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Mexico businesses tighten security against drugs

Mexico businesses tighten security against drugs

MEXICO CITY, Aug 6 (Reuters) – Businesses in Mexico are tightening security against drug gangs that sneak narcotics into export shipments to the United States and have turned manufacturing centres on the U.S. border into battlegrounds.
A vicious war between rival gangs and security forces has killed a record 1,900 people in Mexico so far this year.
The violence has hardly damaged the broad economy but several recent embarrassing incidents where illegal drugs were found hidden within the cargo shipments of major exporters have put executives on edge.
“We have had to reinforce security measures,” said Carlos Castro, who leads the national council of Mexico’s “maquiladora” plants, which assemble electronic and other goods for export.
“Obviously, they are looking for other ways to cross these drugs into the United States,” he said.
In May, troops searching the premises of a subsidiary of Japanese electronics firm Sharp Corp near Tijuana found some 1.5 tonnes of marijuana hidden in a Canada-bound truck behind boxes carrying TV screens.
Castro says there have been at least two other recent cases where major companies had their security breached by drug gangs hoping to slip contraband within legitimate shipments. Companies have responded by installing more video cameras and hiring more security guards, he said.
“This is a growing concern,” said Julian Bianchi, head of security services for risk consultancy Kroll in Latin America. “Whatever vulnerability that exists in an organization that moves products to and from the United States, organized crime will try to take advantage of it.”
The war against drug gangs has become President Felipe Calderon’s central policy since taking power in Dec. 2006. He quickly deployed 25,000 troops and federal police against the cartels but a fresh surge in violence this year shows he has a long fight ahead.
Still, higher security costs and the surge in drug gang killings has not deterred firms like Canada’s Bombardier Inc and U.S. automaker Ford Motor Co. from laying out big investments for new plants in Mexico.
RIVAL KILLINGS
Drug killings are mostly between rival traffickers and business lobbies say they have yet to see a foreign company pull out of Mexico due to fears about drug violence.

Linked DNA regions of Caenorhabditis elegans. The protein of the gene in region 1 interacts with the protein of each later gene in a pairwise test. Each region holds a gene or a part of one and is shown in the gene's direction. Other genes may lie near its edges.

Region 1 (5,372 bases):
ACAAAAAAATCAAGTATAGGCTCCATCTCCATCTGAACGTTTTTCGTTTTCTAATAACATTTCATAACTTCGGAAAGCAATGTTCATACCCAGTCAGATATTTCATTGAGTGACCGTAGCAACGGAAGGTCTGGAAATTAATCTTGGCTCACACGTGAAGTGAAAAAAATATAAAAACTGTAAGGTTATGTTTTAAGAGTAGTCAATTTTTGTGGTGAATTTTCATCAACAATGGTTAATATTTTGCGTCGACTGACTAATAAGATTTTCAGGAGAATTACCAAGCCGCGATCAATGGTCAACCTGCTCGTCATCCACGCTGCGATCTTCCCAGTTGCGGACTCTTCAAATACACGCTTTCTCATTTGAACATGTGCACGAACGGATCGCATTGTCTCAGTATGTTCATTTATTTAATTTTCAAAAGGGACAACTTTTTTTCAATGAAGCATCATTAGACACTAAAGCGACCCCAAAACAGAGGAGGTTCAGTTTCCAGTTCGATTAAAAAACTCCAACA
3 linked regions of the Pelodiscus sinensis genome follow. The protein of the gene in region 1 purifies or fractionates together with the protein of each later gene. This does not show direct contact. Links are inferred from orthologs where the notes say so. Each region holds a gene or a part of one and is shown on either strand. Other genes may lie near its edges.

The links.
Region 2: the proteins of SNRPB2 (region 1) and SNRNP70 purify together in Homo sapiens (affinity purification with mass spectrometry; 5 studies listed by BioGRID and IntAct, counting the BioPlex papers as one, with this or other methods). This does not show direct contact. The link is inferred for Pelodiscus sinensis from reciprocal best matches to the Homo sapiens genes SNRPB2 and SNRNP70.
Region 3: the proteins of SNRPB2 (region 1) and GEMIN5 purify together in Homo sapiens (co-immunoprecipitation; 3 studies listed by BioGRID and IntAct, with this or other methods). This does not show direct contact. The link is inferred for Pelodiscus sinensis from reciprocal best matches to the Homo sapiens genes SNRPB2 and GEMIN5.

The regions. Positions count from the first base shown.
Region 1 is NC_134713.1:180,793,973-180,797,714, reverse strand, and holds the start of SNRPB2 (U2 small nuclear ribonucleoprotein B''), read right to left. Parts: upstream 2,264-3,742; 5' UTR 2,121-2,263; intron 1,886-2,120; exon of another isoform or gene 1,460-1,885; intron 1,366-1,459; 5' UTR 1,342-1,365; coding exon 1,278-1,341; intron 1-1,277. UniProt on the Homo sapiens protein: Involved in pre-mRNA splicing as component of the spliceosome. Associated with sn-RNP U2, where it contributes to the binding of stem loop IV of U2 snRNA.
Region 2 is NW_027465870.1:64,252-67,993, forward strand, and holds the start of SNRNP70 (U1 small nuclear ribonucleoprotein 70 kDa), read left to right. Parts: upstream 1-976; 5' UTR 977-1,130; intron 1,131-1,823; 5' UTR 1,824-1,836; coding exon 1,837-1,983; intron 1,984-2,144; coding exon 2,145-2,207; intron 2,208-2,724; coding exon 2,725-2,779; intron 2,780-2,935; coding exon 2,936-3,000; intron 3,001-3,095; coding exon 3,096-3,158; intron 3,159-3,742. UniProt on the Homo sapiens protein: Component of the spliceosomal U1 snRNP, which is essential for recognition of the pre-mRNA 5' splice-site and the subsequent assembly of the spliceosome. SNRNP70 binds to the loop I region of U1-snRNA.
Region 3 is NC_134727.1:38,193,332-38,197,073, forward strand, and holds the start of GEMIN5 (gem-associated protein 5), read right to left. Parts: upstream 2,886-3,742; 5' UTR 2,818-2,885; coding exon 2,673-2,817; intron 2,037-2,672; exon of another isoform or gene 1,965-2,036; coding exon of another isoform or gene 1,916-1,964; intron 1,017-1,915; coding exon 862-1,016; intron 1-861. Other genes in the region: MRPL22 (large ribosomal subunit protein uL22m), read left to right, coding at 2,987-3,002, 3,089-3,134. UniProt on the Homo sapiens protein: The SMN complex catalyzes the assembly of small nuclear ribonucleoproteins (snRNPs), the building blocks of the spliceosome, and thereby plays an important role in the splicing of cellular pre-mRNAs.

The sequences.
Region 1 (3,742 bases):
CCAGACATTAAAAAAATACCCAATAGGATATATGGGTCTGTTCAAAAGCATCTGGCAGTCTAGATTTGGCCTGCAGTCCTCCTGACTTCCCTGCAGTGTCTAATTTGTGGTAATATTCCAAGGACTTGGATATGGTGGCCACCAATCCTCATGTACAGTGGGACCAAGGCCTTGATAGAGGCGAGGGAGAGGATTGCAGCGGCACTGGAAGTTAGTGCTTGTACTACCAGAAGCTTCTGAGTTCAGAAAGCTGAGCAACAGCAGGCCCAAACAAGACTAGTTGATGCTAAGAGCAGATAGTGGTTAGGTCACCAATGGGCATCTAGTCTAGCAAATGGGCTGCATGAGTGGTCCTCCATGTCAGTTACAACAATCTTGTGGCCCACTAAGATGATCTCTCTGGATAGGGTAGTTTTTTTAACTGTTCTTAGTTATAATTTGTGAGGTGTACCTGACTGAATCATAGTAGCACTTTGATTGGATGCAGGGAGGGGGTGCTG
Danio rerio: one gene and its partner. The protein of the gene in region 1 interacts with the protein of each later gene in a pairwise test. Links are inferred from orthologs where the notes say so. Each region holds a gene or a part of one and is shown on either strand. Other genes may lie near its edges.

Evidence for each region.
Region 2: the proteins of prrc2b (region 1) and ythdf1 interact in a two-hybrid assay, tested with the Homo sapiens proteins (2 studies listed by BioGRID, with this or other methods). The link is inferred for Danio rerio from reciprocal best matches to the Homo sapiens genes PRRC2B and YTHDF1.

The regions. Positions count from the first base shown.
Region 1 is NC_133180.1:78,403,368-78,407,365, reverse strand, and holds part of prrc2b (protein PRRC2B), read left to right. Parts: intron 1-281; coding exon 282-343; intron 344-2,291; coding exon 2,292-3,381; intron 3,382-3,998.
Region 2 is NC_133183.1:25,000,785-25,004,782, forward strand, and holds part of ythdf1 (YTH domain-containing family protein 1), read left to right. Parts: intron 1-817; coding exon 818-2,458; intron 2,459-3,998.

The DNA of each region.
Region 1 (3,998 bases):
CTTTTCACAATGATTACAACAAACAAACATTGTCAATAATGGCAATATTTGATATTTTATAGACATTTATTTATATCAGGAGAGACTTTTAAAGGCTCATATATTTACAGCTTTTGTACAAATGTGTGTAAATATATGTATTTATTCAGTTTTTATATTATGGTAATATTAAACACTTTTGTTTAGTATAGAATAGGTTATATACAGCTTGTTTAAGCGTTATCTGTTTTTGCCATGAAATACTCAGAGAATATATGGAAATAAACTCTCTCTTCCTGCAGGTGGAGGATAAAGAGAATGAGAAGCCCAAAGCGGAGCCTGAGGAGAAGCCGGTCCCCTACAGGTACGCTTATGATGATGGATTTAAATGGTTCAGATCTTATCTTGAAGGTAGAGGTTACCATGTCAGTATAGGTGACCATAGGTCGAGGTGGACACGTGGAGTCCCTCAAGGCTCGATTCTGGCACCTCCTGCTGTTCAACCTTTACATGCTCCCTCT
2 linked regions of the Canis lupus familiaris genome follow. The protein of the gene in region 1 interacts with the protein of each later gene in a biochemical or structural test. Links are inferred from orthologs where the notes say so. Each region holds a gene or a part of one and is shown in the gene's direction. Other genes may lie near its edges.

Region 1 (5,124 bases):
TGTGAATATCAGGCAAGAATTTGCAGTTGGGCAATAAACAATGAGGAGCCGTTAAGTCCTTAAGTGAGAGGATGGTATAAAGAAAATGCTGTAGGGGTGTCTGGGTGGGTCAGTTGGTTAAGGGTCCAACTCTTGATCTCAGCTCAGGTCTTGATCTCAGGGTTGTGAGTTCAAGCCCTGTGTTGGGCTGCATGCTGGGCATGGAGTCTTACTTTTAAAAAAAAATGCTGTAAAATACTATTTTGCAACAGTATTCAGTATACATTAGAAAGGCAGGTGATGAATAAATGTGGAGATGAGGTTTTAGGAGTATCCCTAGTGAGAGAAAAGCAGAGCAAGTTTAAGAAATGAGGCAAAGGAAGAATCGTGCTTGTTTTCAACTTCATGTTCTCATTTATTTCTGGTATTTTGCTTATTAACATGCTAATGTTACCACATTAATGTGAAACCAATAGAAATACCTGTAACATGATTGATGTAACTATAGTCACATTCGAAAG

“There is violence, but I think it’s at another level that doesn’t interfere in the operation of plants or at the corporate level,” said a spokesman for a major international company in Mexico, declining to be quoted by name.
“It’s not an issue that’s impacting either our merchandise, our staff or the sites where we are located.”
Foreign companies are, however, spending more on security and insurance, said Deborah Riner, chief economist for the American Chamber of Commerce in Mexico.
“Ten years ago, security costs simply didn’t figure into discussions of the cost structure. Now they do,” she said, adding that security spending probably makes up one percent or less of a company’s operating costs.
Two of the cities hardest hit by drug violence are Tijuana and Ciudad Juarez, where shootouts in broad daylight between rival drug traffickers are commonplace. The cities house hundreds of factories that send goods across the nearby U.S. border.
David Robillard, head of Kroll’s Mexico office, said international firms have been largely unconcerned by the spike in violence along the border and in other states like Sinaloa.
But Mexican companies are increasingly looking to set up shop in calmer areas like central Mexico, he said.
“They are concerned in terms of deploying executives where they have seen such a dramatic uptick in criminal violence,” Robillard said.
Crime such as hijackings and kidnappings have been a concern for years in Mexico, where some firms protect top staff with bodyguards and bullet-proof cars.
Many in business welcome Calderon’s assault on the drug gangs after years of government inaction.
“It isn’t an easy issue, but it gives us the confidence that federal authorities at this moment are taking the necessary measures to get it under control,” said Miguel Moran, head of the Canacintra industry group.
 

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